When New Yorkers think of British expatriates, imperious magazine editors tend to spring to mind, but David Cale concentrates on more humble folk in his new show “Betwixt,” which explores the minds and hearts of British-born men and women making their homes in America. A few of the voices Cale conjures in this mild-mannered collection of monologues and duologues are captivating, and all are evoked with an appealing humor and great sympathy, but there are too many sketchy, unengaging or obscure interludes. Overall, “Betwixt” lacks the depth and artistry of Cale’s previous show, “Lillian.”
Cale, who usually works solo, is joined in “Betwixt” by Cara Seymour, also a veteran performer with the New Group, which is presenting the show under the unobtrusive direction of Scott Elliott and Andy Goldberg. Cale and Seymour perform the show on a soothingly simple set by Zaniz Jakubowski and Kevin Price consisting of a circular platform and a set of white screens suffused with variously colored lights supplied by James Vermeulen.
Most of “Betwixt” is made up of monologues, and it’s a tribute to both the natural generosity and the easy charisma of both performers that when one is performing, the other all but disappears into the shadows, although they sit side by side for its duration. Both Cale and Seymour are British-born actors now working in Gotham, and they slip easily inside the skins of these displaced folks.
Cale’s characters include a tough-talking bloke who parlays his Cockney accent into a role as a chauffeur on a soap opera, and later parlays that into something larger, courtesy of an attitude he finds characteristic of Americans that can be summed up in the words, “I’m here — give it to me!” In a later segment, he plays a former rock star living in the suburbs who’s discovered by a fan in the frozen food section, and is inspired, after several cocktails, to look back fondly on the days of his angst-ridden youth. The segment ends with Cale capably performing a funny punk rant called “The Girl Who Looks Like Elvis Costello,” with music written and performed by Jonathan Kreisberg, who provides guitar accompaniment throughout “Betwixt.”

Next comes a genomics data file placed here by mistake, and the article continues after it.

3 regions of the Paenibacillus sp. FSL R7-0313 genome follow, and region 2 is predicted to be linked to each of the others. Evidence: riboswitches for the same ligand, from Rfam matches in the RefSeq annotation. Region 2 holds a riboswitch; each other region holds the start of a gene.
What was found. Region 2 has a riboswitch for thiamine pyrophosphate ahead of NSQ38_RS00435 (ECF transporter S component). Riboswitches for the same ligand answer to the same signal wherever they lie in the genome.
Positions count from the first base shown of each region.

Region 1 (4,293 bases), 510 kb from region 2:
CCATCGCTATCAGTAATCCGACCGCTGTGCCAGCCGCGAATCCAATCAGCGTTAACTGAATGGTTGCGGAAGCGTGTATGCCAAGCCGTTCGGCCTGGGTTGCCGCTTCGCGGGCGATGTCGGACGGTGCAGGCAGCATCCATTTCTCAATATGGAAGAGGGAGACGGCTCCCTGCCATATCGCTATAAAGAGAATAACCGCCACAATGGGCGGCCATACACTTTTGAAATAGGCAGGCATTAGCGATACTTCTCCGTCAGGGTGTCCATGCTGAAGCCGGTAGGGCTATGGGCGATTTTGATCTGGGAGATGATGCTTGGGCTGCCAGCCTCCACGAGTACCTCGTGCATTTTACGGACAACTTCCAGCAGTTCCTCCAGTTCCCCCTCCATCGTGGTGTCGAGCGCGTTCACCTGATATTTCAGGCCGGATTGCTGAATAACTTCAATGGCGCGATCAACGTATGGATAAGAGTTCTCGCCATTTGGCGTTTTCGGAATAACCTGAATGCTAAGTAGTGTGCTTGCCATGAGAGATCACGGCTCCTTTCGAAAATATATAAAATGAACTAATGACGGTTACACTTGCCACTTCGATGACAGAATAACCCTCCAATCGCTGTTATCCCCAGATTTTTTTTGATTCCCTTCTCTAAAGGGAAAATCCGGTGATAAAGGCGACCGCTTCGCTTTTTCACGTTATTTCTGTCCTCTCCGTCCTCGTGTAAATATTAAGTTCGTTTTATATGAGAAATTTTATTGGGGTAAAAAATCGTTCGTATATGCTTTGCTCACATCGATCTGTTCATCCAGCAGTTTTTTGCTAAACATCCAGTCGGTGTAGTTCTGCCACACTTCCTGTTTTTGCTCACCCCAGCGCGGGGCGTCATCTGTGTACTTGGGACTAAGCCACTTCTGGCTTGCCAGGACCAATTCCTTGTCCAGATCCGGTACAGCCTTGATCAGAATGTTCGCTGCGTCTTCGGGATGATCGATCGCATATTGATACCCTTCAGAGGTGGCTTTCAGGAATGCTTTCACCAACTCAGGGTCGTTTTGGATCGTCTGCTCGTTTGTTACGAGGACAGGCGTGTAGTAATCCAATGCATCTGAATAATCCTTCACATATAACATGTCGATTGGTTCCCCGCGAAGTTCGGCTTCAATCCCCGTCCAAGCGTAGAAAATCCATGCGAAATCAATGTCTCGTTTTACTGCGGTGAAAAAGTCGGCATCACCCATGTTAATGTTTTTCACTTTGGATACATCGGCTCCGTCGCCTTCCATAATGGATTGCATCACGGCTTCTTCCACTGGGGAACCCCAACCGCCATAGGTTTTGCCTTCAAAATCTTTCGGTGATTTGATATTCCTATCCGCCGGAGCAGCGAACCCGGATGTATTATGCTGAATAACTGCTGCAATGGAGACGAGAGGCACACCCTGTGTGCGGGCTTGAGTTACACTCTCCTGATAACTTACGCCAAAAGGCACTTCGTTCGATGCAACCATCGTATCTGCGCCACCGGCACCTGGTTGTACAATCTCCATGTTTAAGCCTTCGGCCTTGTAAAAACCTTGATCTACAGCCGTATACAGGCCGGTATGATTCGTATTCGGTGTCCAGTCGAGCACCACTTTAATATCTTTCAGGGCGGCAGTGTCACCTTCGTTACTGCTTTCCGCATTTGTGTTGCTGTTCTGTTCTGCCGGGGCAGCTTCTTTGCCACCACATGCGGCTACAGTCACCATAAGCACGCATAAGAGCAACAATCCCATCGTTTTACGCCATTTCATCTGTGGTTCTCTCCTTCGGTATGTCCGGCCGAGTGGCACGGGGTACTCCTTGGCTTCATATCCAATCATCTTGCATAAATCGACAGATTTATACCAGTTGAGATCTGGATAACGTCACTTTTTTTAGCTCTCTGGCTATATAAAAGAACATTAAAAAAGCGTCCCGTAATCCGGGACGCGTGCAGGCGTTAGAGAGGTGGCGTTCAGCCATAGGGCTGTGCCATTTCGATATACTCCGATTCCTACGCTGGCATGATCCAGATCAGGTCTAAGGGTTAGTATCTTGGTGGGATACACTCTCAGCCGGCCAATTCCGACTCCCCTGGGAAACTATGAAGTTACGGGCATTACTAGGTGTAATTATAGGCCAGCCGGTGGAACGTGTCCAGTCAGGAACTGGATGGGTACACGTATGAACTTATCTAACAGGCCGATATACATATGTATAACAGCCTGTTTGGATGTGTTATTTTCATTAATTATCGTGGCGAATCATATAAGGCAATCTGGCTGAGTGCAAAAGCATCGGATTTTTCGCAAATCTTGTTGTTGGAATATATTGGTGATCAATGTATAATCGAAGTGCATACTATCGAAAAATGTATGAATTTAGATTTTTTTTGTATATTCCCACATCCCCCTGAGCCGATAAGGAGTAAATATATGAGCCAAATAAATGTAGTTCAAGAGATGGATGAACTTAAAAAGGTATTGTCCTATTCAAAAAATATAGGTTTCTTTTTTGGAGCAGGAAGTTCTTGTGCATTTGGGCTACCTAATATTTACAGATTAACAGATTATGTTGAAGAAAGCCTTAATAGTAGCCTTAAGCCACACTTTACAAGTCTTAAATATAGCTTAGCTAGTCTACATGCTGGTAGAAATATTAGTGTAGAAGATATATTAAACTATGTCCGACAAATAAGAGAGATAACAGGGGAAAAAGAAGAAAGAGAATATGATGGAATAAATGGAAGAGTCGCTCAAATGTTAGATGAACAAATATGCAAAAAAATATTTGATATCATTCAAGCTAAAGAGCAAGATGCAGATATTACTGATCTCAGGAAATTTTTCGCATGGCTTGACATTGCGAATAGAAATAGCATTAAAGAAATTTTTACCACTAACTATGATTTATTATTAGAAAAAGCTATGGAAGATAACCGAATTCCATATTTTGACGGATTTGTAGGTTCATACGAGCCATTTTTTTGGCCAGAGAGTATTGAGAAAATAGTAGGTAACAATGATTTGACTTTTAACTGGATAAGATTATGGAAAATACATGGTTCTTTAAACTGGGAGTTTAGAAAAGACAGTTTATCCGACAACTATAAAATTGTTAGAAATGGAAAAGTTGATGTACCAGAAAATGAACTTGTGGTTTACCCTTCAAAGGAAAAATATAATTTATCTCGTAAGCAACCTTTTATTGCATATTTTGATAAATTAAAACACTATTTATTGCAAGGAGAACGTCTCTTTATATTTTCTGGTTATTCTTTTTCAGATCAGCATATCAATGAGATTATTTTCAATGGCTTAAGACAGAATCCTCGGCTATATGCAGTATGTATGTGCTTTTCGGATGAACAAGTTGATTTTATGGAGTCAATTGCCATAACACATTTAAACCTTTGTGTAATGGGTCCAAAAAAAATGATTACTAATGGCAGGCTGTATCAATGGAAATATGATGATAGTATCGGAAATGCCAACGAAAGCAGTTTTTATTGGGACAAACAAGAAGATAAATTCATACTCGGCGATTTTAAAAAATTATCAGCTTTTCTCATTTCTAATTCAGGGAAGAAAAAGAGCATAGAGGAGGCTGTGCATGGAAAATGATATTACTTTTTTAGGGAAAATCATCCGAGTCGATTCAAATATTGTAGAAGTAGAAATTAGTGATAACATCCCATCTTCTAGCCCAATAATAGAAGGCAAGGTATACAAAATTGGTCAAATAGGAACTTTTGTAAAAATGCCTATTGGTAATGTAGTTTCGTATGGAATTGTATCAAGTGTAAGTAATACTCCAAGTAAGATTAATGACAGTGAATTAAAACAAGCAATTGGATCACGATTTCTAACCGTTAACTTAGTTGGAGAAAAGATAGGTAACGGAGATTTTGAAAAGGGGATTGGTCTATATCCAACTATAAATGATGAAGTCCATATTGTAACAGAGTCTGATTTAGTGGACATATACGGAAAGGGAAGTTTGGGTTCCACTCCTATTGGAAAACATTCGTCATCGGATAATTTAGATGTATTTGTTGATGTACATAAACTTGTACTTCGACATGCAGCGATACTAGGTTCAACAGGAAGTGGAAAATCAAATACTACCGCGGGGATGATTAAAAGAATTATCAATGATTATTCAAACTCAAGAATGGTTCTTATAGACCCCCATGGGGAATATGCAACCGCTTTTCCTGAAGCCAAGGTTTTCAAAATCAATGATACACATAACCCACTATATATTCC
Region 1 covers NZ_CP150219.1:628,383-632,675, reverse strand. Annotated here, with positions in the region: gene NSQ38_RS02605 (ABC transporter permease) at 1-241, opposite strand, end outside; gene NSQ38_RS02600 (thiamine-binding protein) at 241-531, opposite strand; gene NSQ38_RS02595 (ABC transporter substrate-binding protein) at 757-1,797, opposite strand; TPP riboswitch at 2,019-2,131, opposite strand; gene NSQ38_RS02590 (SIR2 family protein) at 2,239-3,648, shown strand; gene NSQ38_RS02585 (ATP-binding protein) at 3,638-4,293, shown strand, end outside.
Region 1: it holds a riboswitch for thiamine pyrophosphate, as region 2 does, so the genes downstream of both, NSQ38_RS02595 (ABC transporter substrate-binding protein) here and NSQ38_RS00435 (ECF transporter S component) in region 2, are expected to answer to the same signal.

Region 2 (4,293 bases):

Seymour brings us the entrepreneur behind a business reached by calling 970-BRIT — “the PBS of phone sex,” she proudly calls it, before going on to enumerate the various options available (“for royalty, press 3…”). The cheeky pride of Hayley Collins, as she calls herself, having stolen the surname from the British siblings who found fame and fortune in the hills of Hollywood, is a variation on the quiet fortitude of Elsie, the hospital gift shop worker whose lonely widowhood is interrupted by the occasional adventure with her nudist neighbors.
Although they are all sensitively and often amusingly written, the portraits here are mere fingernail sketches, superficial snapshots. If given more stage time, these characters might take on the fully human proportions, and the emotional potency, of the people in Alan Bennett’s “Talking Heads” series. As it is, they’re only modestly entertaining, and Cale doesn’t strongly unify the pieces thematically; only a few of the characters offer reflections on the dislocations involved in living the expatriate life. It doesn’t help that a couple of the more stylistically adventurous pieces fall flat, most tiresomely a pseudo-poetic riff delivered by Seymour about a woman’s fantasies of communing with dolphins.
The most delightful segment of “Betwixt” is enlivened by the presence of an American, the flamboyant gay pal of Harold, a closeted company manager of a ballet company. Cale provides the voices of both Harold, a 49-year-old, just-divorced father, and the insistently nudging friend who urges him to lose his British reserve and unleash the “big queen” inside. Harold, however, can’t resist expressing revulsion at “opera fanatics in Gucci thongs.” Nor can he imagine losing his inhibitions by having sex with his friend, as is gamely suggested.
In this explosively funny and yet moving segment, Cale illuminates the conflicted inner life of a man caught, indeed, betwixt two cultures, in this case gay and straight as well as British and American. It’s the kind of emotional dissonance one expects to be explored more deeply in the show. More often than not, however, Cale settles for lighter, and slighter, effects.